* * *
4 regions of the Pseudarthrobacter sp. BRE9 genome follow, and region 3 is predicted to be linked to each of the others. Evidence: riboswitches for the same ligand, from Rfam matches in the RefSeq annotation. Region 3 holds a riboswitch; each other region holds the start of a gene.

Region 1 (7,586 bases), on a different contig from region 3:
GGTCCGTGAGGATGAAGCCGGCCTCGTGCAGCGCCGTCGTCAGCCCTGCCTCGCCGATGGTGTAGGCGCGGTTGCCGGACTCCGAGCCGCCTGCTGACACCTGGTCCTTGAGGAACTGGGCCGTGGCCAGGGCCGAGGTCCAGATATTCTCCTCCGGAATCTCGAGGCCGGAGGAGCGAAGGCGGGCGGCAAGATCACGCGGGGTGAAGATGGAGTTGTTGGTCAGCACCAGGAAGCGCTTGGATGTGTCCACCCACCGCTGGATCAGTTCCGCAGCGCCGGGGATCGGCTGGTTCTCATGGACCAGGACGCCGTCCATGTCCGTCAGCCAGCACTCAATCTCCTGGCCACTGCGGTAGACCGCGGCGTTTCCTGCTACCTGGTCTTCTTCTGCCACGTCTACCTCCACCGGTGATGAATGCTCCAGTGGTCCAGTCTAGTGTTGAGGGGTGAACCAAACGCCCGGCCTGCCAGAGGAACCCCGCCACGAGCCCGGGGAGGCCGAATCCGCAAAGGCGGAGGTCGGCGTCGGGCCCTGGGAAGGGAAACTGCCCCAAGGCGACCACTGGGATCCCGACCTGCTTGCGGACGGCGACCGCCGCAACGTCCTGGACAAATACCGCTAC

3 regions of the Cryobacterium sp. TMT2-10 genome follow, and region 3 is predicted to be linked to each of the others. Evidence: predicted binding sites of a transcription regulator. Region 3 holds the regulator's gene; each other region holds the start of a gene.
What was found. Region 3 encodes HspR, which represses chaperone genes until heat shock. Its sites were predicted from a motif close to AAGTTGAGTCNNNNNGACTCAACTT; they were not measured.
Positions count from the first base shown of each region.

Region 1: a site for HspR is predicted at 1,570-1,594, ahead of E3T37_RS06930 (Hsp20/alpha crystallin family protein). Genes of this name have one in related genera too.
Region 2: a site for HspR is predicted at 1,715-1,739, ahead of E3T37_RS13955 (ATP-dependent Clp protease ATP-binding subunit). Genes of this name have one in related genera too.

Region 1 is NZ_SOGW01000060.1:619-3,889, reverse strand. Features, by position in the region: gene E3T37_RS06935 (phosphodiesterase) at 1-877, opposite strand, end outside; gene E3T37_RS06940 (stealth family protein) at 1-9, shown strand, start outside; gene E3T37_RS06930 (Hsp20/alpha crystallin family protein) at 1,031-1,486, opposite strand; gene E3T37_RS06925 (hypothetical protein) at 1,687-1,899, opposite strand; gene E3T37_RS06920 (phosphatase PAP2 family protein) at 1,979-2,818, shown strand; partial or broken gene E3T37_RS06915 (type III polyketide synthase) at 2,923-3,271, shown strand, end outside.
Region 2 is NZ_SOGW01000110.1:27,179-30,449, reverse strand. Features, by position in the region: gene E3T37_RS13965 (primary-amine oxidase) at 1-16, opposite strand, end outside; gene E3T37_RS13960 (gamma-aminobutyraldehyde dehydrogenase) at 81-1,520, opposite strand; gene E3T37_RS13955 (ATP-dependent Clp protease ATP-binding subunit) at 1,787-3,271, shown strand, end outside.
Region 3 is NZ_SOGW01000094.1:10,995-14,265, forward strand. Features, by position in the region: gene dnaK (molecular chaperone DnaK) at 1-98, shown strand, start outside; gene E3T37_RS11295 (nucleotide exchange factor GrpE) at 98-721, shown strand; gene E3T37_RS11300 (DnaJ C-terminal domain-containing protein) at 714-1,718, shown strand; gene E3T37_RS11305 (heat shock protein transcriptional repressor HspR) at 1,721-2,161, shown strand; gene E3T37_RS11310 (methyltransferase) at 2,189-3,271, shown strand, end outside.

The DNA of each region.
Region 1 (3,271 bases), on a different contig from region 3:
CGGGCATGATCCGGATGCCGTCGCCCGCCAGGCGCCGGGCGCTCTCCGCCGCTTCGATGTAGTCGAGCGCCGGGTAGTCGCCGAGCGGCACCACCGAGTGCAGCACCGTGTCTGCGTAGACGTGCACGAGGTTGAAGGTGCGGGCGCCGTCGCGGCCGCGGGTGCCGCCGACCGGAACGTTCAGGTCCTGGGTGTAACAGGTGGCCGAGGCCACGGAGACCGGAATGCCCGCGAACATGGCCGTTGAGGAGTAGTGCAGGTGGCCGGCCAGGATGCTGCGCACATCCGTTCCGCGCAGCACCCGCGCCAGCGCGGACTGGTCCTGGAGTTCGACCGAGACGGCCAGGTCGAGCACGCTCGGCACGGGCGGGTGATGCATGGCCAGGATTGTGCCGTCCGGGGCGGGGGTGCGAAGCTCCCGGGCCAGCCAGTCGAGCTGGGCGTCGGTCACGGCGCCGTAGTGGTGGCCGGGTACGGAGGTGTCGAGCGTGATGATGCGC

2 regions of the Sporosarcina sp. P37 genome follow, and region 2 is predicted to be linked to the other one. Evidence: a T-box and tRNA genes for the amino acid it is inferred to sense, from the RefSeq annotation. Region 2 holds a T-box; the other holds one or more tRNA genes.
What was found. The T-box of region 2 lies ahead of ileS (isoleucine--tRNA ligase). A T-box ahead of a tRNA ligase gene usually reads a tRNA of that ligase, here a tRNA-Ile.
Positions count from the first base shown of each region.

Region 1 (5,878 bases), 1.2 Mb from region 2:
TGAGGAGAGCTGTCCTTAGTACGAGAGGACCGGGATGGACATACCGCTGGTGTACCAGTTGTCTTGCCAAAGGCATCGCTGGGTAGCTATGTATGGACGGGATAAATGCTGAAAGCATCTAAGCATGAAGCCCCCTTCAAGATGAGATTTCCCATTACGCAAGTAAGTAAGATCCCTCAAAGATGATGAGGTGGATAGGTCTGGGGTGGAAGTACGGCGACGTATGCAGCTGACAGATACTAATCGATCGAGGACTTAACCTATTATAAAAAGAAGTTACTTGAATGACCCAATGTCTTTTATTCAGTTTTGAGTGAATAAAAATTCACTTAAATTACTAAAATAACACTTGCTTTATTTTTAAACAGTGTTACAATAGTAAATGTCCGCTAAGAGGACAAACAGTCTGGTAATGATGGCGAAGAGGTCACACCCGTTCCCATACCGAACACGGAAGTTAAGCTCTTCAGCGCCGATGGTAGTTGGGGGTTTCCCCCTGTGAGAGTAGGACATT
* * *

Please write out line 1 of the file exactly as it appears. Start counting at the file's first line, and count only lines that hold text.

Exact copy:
4 regions of the Pseudarthrobacter sp. BRE9 genome follow, and region 3 is predicted to be linked to each of the others. Evidence: riboswitches for the same ligand, from Rfam matches in the RefSeq annotation. Region 3 holds a riboswitch; each other region holds the start of a gene.